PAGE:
Readers responding to our cover story on the recommendations of the bipartisan Iraq Study Group were nearly unanimous that a new direction is necessary. One said, "The realities articulated by the ISG are some of the loudest, most credible and brutally honest wake-up calls aimed at the president." Added another, "The president is under heavy pressure to consider the commission's well-reasoned conclusions to reverse a failed policy, and I'm delighted that he is now leveling with the American people." One viewed the ISG report as merely "rearranging the deck chairs on the Titanic," while another recalled that the president is elected to do what is in the nation's best interest, "not satisfy his ego or stick to misguided beliefs. The midterm elections have clearly shown that we are fed up with this Iraq misadventure wasting national resources and sullying America's reputation."
James Baker and Lee Hamilton of the Iraq Study Group came up with a revelatory conclusion about the war in Iraq: it will never be won. Your Dec. 11 cover asks the question "Will Bush Listen?" That's doubtful. President George W. Bush continued with the war in Iraq after no WMD were found and after Saddam Hussein was captured. How many more young men and women will be killed, maimed and crippled? For how long must we "stay the course"?
Paul Dale Roberts
Elk Grove, Calif.
It would be wise for George Bush to move forward with the bipartisan Iraq panel's suggestion to engage in diplomacy with Iran. Though Iran's leadership can easily be labeled extremist, Iran's mainstream culture is not. They are Persians, a people who carry a rich history of being cosmopolitan and forward thinking. Labeling Iran extremist is like labeling America politically red or politically blue, while in fact most of the country is a rich shade of purple. If Bush continues to place all of Iran in an extremist box, he will continue to alienate a general population that could push their government to become a pragmatic and stabilizing force in the region.
I was heartened by the expressions of hope in "So Now What, Mr. President?" that Bush may share James Baker's sentiments that beyond Iraq, the long-term key to Middle East stability is a final and sustainable resolution to the Israeli-Palestinian crisis. Having harbored similar beliefs, I have watched in frustration as this conflict continued to worsen each year. While the Iraq Study Group report may not be the silver bullet for all that ails U.S. policy in Iraq and the Middle East, perhaps it can serve as a catalyst for more vigorous U.S. engagement in creating a viable Palestinian state and security for Israelis and Palestinians. Recent statements by both Israeli Prime Minister Ehud Olmert and Palestinian President Mahmoud Abbas show both leaders moving back toward the negotiating table. I hope the Bush administration will meet them there.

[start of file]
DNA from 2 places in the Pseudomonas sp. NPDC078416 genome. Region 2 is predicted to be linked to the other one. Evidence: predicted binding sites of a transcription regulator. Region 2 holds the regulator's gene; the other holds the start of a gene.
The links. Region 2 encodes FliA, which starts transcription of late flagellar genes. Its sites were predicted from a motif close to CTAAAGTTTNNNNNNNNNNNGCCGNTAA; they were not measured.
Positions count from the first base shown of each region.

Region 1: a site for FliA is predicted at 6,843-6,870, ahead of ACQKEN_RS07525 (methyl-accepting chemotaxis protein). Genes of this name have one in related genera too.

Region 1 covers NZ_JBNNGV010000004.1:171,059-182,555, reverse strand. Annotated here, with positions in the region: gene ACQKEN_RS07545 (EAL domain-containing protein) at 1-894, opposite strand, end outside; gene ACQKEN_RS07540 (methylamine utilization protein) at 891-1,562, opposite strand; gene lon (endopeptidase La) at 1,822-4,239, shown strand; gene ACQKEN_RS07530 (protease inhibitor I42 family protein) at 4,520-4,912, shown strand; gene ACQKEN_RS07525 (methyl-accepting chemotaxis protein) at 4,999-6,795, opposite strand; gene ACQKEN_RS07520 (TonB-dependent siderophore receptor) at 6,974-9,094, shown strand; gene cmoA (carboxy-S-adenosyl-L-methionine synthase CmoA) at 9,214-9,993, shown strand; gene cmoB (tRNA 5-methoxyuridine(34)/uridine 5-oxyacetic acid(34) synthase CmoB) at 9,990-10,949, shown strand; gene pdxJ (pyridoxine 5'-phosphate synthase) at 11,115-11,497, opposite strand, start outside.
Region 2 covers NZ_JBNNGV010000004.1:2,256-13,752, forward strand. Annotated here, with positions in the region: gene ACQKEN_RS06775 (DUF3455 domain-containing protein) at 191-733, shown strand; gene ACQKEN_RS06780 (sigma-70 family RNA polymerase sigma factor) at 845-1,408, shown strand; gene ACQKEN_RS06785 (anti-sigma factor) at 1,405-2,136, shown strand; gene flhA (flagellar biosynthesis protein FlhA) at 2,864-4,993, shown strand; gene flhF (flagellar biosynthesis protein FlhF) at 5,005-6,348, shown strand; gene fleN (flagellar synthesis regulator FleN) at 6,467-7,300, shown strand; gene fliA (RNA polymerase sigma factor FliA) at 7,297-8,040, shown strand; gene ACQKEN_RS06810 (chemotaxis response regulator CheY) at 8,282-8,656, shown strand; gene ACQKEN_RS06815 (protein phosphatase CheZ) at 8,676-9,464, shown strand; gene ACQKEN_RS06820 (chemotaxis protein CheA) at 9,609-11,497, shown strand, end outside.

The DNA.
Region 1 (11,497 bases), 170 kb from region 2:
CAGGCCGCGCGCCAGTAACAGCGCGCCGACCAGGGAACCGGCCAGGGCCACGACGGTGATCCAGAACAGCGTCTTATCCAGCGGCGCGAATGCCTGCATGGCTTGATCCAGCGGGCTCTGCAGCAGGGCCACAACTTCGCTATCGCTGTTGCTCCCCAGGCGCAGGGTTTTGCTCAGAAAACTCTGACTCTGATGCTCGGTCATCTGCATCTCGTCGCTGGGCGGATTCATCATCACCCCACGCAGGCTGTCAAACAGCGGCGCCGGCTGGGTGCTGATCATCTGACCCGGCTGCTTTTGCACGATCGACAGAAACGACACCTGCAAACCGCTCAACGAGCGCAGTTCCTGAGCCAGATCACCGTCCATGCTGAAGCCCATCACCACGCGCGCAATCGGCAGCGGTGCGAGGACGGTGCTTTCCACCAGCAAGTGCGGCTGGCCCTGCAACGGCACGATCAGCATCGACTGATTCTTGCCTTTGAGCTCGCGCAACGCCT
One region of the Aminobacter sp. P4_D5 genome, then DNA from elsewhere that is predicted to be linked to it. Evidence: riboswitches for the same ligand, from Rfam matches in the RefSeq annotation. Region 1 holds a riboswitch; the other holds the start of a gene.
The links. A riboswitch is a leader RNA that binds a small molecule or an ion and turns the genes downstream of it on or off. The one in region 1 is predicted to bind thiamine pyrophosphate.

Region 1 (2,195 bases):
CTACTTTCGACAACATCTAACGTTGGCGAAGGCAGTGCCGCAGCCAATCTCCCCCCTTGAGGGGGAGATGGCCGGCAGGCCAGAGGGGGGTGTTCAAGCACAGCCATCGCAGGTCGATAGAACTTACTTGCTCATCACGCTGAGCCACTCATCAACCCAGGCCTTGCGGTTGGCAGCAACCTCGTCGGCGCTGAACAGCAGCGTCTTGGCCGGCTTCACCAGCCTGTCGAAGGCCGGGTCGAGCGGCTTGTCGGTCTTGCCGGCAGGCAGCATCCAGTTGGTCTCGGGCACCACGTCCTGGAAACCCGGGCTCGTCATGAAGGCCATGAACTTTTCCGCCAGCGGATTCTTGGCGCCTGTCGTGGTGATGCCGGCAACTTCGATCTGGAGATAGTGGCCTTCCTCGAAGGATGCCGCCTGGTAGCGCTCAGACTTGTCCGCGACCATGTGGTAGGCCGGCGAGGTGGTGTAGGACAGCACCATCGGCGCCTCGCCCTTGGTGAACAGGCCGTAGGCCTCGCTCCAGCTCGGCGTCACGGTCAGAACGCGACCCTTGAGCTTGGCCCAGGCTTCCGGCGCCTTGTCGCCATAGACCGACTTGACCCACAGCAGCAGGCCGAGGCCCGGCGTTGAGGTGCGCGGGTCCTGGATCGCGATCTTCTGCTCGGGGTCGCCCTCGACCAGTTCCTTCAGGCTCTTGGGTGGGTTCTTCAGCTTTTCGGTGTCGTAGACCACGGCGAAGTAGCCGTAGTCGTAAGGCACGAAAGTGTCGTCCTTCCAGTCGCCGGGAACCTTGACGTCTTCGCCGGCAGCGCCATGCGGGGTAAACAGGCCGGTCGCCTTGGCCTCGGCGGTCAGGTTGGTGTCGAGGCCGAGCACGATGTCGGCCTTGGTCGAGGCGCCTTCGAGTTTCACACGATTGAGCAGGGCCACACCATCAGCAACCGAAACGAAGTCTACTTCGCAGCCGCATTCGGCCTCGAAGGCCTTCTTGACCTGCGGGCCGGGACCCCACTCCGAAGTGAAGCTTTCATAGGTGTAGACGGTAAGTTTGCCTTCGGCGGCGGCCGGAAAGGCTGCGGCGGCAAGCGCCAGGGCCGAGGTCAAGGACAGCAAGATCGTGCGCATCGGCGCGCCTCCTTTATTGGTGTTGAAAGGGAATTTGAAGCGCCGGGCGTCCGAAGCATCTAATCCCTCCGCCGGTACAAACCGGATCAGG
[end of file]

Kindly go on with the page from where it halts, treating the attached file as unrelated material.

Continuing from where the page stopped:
Ambassador Edward W. Gnehm Jr. (Ret.)
Battle of the Girl Dolls The success of Bratz dolls is indicative of what is eating away at our youth culture ("Get Ready to Rumble," Dec. 11). I have watched the shelf space for these dolls grow so that they now surpass Barbies. Barbie used to be on the chopping block because of her unrealistic body proportions, but at least she was classy and career-oriented. Bratz wear too much makeup, and don't do anything but party and wear skimpy clothes. Do parents buying these dolls want them as role models for their girls? Thankfully, my daughter and her friends are now interested in American Girl dolls. They are more expensive but worth every penny in terms of character and educational value.
My mother recalls Barbie as "the first doll that could do things, instead of a baby you took care of." That was the ' 50s. In the ' 80s, Barbie was a dentist, an astronaut and the incarnation of other roles that girls could aspire to. For all the criticism of her impossible figure, she maintained that aura of a self-sufficient female. Now I am saddened to hear that Barbie is caving to the competition from the Bratz dolls. As a mother of three girls, I try to instill in them a positive self-image and an age-appropriate style. Bratz dolls represent a culture that complains about female self-esteem and yet, as you report, gives them dolls that they "can't take to school because they don't meet the dress code." Instead of complaining about how kids act and dress today, perhaps we should simply stop buying objectionable merchandise.
Your Dec. 4 article "A Latino 'spanking' " did not serve your readers well. It claims that Latino support for Republican candidates dropped 10 percent in this election, compared with 2004, because of Republican immigration policies. But support for Republican candidates fell across the board and at about the same rate among white voters and independents. Every exit poll showed that it was the war in Iraq and congressional ethical lapses that alienated voters, not immigration policy. Even polls of only Hispanic voters, such as that done by the William C. Velasquez Institute, found that immigration policy was not a decisive factor. No mention was made of the many candidates--Republican and Democrat--who successfully ran on a platform of securing the borders and reducing illegal immigration.
Rep. Lamar Smith
In "CNBC, take two" (Dec. 18), we misidentified CNBC's senior vice president for business news. He is Jonathan Wald.
In Tip Sheet's holiday gift guide (Nov. 27), the photo on page 60 of Eva Zeisel's Pinnacle Sugar & Creamer set made the items appear shorter and wider than they are. NEWSWEEK regrets the errors.